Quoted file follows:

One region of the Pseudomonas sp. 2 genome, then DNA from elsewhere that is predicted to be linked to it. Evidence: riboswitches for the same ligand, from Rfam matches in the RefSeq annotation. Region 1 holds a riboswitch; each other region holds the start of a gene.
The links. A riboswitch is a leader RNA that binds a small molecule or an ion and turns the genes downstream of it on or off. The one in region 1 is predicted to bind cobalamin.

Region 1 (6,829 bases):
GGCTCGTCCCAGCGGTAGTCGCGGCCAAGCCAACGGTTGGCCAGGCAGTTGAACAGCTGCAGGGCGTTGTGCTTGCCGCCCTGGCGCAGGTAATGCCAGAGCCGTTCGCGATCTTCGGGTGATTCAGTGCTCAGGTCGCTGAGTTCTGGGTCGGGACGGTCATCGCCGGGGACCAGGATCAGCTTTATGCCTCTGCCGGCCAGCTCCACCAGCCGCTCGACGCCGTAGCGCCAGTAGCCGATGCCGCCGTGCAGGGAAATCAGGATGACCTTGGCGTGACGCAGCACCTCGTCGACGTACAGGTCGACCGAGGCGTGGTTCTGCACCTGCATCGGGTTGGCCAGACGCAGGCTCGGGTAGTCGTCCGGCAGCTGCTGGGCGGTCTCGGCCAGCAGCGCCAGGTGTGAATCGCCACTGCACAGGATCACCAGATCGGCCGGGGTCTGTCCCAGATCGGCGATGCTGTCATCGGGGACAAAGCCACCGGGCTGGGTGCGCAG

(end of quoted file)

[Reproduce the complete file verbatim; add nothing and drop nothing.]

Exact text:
One region of the Pseudomonas sp. 2 genome, then DNA from elsewhere that is predicted to be linked to it. Evidence: riboswitches for the same ligand, from Rfam matches in the RefSeq annotation. Region 1 holds a riboswitch; each other region holds the start of a gene.
The links. A riboswitch is a leader RNA that binds a small molecule or an ion and turns the genes downstream of it on or off. The one in region 1 is predicted to bind cobalamin.

Region 1 (6,829 bases):
GGCTCGTCCCAGCGGTAGTCGCGGCCAAGCCAACGGTTGGCCAGGCAGTTGAACAGCTGCAGGGCGTTGTGCTTGCCGCCCTGGCGCAGGTAATGCCAGAGCCGTTCGCGATCTTCGGGTGATTCAGTGCTCAGGTCGCTGAGTTCTGGGTCGGGACGGTCATCGCCGGGGACCAGGATCAGCTTTATGCCTCTGCCGGCCAGCTCCACCAGCCGCTCGACGCCGTAGCGCCAGTAGCCGATGCCGCCGTGCAGGGAAATCAGGATGACCTTGGCGTGACGCAGCACCTCGTCGACGTACAGGTCGACCGAGGCGTGGTTCTGCACCTGCATCGGGTTGGCCAGACGCAGGCTCGGGTAGTCGTCCGGCAGCTGCTGGGCGGTCTCGGCCAGCAGCGCCAGGTGTGAATCGCCACTGCACAGGATCACCAGATCGGCCGGGGTCTGTCCCAGATCGGCGATGCTGTCATCGGGGACAAAGCCACCGGGCTGGGTGCGCAG